The Shim Sham: A Brief History of a Lindy Hop Institution.

Mary-Anne SlezacekHistory

You’re taking a sip of your drink, in need of a break after some particularly swinging swingouts, when a familiar stomping intro kicks in. There’s something so alluring about that bold and rhythmic statement from the brass section, with its syncopated motif, and you find yourself abandoning your drink to run back to the dance floor and join in the Shim Sham.

The idea is to get as many people as possible dancing along to ‘Taint What You Do (It’s the Way That Cha Do It). The Shim Sham is an integral dance for every Lindy Hop community; it gives us the chance to come together and dance as a unit.  

The great thing about this dance is that it’s simple enough for everyone to participate in and bring their flair to. If you’re a tap dancer, you can jazz things up with some fancy kicks and shuffles; if you’re still trying to follow the basics and stay on time, there’s no need for more. As long as you stick to the rhythm and framework, you can adlib and get creative or keep it super simple. There’s no excuse not to join in; this dance was created for everyone, not just the pros! 

Here’s CTS Shim Shamming at a recent social at V&A Waterfront. 

It started out a little goofy

The origins of The Shim Sham date back to the Black Vaudeville era of the early 1900s as a tap dance. The Whiteman Sisters, a song-and-dance troupe who directed their own shows, dominated the scene, with one of the longest-running and highest-paid acts on the circuit. One day, in 1927, it was decided that they needed a grand finale which could involve all the show’s performers. So Leonard Reed and Willie Byrant came on board to choreograph a routine consisting of a mixture of standard steps that everyone could join: dancers, singers, and other performers. It consisted of shuffles, cross-overs, tacky Annies and a fall off the log. They called the dance the Goofus because it was danced in a goofy way, to the light-hearted and slightly goofy bluegrass banjo track Turkey in the Straw.

As an interesting side note, have you ever wondered who Annie of the tacky Annie was? Well, there are a few versions of this story. In one, Tack Annie was a big, scary Irish woman, notorious for her illicit endeavours and general thuggery in the mid-1920s. Jazz pianist Earl Hines referred to her as the roughest woman he’d ever seen in his life, “So tough that it took several men to hold her down” (The World of Earl Hines by Stanley Dance, 1977). Other sources claim her to be a stripper who incorporated that particular move into her routine. Frankie Manning sheds a different light on Annie, saying that she was a chorus dancer with a unique style.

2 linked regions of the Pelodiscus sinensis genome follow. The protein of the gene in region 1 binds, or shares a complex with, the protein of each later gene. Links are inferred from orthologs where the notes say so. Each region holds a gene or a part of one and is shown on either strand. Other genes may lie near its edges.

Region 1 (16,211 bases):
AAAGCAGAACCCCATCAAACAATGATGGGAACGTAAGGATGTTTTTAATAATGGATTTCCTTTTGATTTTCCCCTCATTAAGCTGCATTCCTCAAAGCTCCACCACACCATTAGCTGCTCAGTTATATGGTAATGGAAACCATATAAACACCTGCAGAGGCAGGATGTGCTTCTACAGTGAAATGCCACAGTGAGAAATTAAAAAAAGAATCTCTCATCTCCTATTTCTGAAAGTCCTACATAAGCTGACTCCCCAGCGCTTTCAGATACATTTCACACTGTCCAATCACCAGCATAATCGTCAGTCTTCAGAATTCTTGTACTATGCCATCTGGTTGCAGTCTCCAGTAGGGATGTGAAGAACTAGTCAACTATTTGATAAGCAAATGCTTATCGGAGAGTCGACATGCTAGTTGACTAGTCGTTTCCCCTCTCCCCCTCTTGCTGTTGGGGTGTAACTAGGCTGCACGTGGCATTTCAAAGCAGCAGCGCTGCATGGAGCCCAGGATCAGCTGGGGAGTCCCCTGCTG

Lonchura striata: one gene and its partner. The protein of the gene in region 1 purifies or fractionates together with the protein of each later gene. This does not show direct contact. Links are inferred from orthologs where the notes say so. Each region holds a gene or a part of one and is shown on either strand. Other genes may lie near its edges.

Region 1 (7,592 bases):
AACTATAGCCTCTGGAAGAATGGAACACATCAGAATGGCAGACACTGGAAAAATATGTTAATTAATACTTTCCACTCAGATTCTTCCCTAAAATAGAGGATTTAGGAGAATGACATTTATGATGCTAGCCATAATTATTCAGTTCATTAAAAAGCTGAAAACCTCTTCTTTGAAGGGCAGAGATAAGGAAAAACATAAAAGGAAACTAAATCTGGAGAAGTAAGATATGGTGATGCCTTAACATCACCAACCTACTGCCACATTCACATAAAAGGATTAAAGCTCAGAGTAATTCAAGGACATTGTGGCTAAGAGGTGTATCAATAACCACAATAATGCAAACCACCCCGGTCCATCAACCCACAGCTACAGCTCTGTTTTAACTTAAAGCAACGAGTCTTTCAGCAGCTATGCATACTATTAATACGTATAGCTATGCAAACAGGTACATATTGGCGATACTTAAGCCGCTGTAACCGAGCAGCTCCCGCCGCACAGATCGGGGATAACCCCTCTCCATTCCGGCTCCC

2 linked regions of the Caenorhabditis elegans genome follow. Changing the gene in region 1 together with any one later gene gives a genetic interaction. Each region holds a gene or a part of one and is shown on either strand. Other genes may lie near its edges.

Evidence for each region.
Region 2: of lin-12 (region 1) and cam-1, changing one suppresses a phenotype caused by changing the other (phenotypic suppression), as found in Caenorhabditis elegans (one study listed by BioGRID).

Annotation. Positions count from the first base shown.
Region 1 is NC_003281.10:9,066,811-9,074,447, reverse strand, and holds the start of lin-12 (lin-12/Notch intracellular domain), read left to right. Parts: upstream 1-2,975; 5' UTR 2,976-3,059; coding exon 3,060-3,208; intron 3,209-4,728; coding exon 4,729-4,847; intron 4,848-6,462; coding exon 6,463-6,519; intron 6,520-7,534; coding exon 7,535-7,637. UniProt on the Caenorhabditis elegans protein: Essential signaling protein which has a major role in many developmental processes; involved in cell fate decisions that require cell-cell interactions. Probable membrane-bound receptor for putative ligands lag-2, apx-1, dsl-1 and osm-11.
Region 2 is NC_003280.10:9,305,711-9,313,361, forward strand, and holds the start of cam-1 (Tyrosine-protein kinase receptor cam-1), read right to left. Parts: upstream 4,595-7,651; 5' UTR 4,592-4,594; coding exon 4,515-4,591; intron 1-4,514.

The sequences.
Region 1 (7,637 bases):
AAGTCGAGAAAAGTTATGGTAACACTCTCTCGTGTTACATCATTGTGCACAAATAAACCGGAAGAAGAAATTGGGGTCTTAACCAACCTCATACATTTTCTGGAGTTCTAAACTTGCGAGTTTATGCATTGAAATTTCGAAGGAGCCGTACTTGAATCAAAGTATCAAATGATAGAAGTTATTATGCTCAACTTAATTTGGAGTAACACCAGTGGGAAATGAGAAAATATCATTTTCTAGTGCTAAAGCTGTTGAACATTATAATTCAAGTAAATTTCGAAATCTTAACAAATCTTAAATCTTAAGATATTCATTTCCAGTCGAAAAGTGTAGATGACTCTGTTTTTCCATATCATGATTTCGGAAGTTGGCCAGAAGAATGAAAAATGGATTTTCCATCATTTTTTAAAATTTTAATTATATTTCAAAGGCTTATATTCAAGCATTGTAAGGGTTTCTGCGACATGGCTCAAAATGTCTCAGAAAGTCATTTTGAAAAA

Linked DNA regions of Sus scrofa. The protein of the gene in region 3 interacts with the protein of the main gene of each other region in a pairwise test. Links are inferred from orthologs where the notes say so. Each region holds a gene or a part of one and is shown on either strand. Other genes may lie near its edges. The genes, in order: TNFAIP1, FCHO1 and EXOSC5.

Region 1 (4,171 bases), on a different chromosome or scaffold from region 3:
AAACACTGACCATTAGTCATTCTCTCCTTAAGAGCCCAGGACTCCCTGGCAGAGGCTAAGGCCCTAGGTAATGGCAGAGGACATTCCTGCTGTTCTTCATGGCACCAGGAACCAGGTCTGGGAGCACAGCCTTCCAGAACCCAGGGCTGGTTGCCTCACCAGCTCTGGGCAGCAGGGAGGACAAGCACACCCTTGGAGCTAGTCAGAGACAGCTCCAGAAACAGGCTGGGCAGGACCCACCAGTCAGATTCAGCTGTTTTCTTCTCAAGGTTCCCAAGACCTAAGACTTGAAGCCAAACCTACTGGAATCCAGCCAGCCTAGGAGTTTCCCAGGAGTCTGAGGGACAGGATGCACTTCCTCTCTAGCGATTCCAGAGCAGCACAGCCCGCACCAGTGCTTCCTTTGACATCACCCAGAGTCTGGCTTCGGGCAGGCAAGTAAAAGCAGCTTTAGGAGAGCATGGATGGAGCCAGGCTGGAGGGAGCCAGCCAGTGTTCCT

Then there is an entirely different story that goes like this: Tap dancer Jack Wiggins had a girlfriend called Annie, and one night, during a performance, he shouted to her in the audience, “Annie, next step may be tacky, but I’m gonna do it for you!” None of these versions is documented as fact, but I feel that they could all be true. I think Wiggins was doing a little wordplay here, referencing Tack Annie the thug/stripper/chorus girl and having fun with his aptly-named girlfriend. He was known for his audience interaction, and used to engage the audience in a comedic exchange which became known as “pull it”. He’d call out, “Do you want me to pull it?” and the audience would shout “Yes”. So it seems that he would have enjoyed this little joke with the audience. 

The Shim Sham Shimmy is born

Now, it’s hard to know for sure what happened next, because the history of vernacular jazz is largely undocumented, but the story goes that one of the dancers – Joe Jones– got fired, went to New York, formed a group called Three Little Words and the Goofus caught on. It was danced in clubs across Harlem, like Connie’s Inn, the 101 Ranch, La Fayette Theatre, the Harlem Opera House and Dickie Wells’s Shim Sham Club.

The name Goofus gave way to the Shim Sham Shimmy, presumably because of its connection to the aforementioned Shim Sham Club. Though this link seems pretty clear, tap dancer Howard “Stretch” Johnson claimed that the word “Shim” was a contraction of the term “she-him”, a reference to the fact that the female chorus line dancers at the 101 Ranch were played by men.

The shows would close with all performers and musicians shuffling along on stage. The Three Little Words would close their show at Connie’s Inn with the Shim Sham, inviting everyone to join in,

The whole club would join us, including the waiters. For a while people were doing the Shim Sham up and down Seventh Avenue all night long

Joe Jones, American jazz drummer

The Shim Sham soon found its way to the Savoy Ballroom, where a few Lindy Hoppers danced it as a line dance, though it didn’t gain a lot of traction. 

The evolution of the dance